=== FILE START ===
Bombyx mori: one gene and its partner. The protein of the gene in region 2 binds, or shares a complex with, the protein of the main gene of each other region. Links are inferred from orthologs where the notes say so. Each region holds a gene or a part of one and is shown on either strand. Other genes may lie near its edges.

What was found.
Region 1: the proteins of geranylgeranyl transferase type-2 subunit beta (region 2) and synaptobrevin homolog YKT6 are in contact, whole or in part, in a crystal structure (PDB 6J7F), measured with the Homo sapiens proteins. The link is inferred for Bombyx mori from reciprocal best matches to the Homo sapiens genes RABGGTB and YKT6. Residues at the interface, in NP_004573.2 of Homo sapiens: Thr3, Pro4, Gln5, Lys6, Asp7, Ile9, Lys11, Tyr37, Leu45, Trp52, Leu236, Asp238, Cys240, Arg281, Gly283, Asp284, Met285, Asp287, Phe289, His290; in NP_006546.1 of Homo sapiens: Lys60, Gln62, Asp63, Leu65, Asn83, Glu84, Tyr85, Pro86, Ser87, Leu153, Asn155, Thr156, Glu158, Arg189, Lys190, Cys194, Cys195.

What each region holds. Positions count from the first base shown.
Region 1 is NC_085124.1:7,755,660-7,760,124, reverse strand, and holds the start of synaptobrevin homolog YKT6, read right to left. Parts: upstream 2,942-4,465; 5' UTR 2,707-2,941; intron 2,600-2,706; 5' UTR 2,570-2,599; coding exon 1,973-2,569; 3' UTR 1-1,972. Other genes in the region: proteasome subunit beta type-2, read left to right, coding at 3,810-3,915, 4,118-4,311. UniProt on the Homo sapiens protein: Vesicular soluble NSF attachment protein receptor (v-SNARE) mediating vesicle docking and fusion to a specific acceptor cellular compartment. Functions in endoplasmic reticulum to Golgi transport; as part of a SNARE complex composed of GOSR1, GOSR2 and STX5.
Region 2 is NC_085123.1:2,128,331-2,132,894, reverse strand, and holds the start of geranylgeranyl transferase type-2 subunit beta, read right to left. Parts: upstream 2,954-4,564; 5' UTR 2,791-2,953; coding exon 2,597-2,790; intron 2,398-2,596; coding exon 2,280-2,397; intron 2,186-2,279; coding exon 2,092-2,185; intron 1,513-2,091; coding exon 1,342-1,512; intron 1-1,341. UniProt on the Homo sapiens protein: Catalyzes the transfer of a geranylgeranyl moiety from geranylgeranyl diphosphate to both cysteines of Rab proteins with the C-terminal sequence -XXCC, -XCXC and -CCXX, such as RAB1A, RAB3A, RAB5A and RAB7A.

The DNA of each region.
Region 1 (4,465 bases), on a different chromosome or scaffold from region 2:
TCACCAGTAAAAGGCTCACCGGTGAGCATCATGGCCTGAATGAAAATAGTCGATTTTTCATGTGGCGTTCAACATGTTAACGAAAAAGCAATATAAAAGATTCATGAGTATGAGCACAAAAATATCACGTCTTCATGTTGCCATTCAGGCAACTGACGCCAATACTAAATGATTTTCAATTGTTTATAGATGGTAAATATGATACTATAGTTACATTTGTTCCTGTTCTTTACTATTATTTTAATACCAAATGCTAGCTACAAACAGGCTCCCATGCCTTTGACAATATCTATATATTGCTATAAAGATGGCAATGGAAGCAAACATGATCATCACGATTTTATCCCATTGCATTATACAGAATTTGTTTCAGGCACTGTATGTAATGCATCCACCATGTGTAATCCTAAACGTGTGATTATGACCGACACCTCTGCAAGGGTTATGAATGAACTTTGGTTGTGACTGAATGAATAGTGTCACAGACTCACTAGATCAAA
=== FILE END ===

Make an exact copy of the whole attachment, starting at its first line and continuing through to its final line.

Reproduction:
Bombyx mori: one gene and its partner. The protein of the gene in region 2 binds, or shares a complex with, the protein of the main gene of each other region. Links are inferred from orthologs where the notes say so. Each region holds a gene or a part of one and is shown on either strand. Other genes may lie near its edges.

What was found.
Region 1: the proteins of geranylgeranyl transferase type-2 subunit beta (region 2) and synaptobrevin homolog YKT6 are in contact, whole or in part, in a crystal structure (PDB 6J7F), measured with the Homo sapiens proteins. The link is inferred for Bombyx mori from reciprocal best matches to the Homo sapiens genes RABGGTB and YKT6. Residues at the interface, in NP_004573.2 of Homo sapiens: Thr3, Pro4, Gln5, Lys6, Asp7, Ile9, Lys11, Tyr37, Leu45, Trp52, Leu236, Asp238, Cys240, Arg281, Gly283, Asp284, Met285, Asp287, Phe289, His290; in NP_006546.1 of Homo sapiens: Lys60, Gln62, Asp63, Leu65, Asn83, Glu84, Tyr85, Pro86, Ser87, Leu153, Asn155, Thr156, Glu158, Arg189, Lys190, Cys194, Cys195.

What each region holds. Positions count from the first base shown.
Region 1 is NC_085124.1:7,755,660-7,760,124, reverse strand, and holds the start of synaptobrevin homolog YKT6, read right to left. Parts: upstream 2,942-4,465; 5' UTR 2,707-2,941; intron 2,600-2,706; 5' UTR 2,570-2,599; coding exon 1,973-2,569; 3' UTR 1-1,972. Other genes in the region: proteasome subunit beta type-2, read left to right, coding at 3,810-3,915, 4,118-4,311. UniProt on the Homo sapiens protein: Vesicular soluble NSF attachment protein receptor (v-SNARE) mediating vesicle docking and fusion to a specific acceptor cellular compartment. Functions in endoplasmic reticulum to Golgi transport; as part of a SNARE complex composed of GOSR1, GOSR2 and STX5.
Region 2 is NC_085123.1:2,128,331-2,132,894, reverse strand, and holds the start of geranylgeranyl transferase type-2 subunit beta, read right to left. Parts: upstream 2,954-4,564; 5' UTR 2,791-2,953; coding exon 2,597-2,790; intron 2,398-2,596; coding exon 2,280-2,397; intron 2,186-2,279; coding exon 2,092-2,185; intron 1,513-2,091; coding exon 1,342-1,512; intron 1-1,341. UniProt on the Homo sapiens protein: Catalyzes the transfer of a geranylgeranyl moiety from geranylgeranyl diphosphate to both cysteines of Rab proteins with the C-terminal sequence -XXCC, -XCXC and -CCXX, such as RAB1A, RAB3A, RAB5A and RAB7A.

The DNA of each region.
Region 1 (4,465 bases), on a different chromosome or scaffold from region 2:
TCACCAGTAAAAGGCTCACCGGTGAGCATCATGGCCTGAATGAAAATAGTCGATTTTTCATGTGGCGTTCAACATGTTAACGAAAAAGCAATATAAAAGATTCATGAGTATGAGCACAAAAATATCACGTCTTCATGTTGCCATTCAGGCAACTGACGCCAATACTAAATGATTTTCAATTGTTTATAGATGGTAAATATGATACTATAGTTACATTTGTTCCTGTTCTTTACTATTATTTTAATACCAAATGCTAGCTACAAACAGGCTCCCATGCCTTTGACAATATCTATATATTGCTATAAAGATGGCAATGGAAGCAAACATGATCATCACGATTTTATCCCATTGCATTATACAGAATTTGTTTCAGGCACTGTATGTAATGCATCCACCATGTGTAATCCTAAACGTGTGATTATGACCGACACCTCTGCAAGGGTTATGAATGAACTTTGGTTGTGACTGAATGAATAGTGTCACAGACTCACTAGATCAAA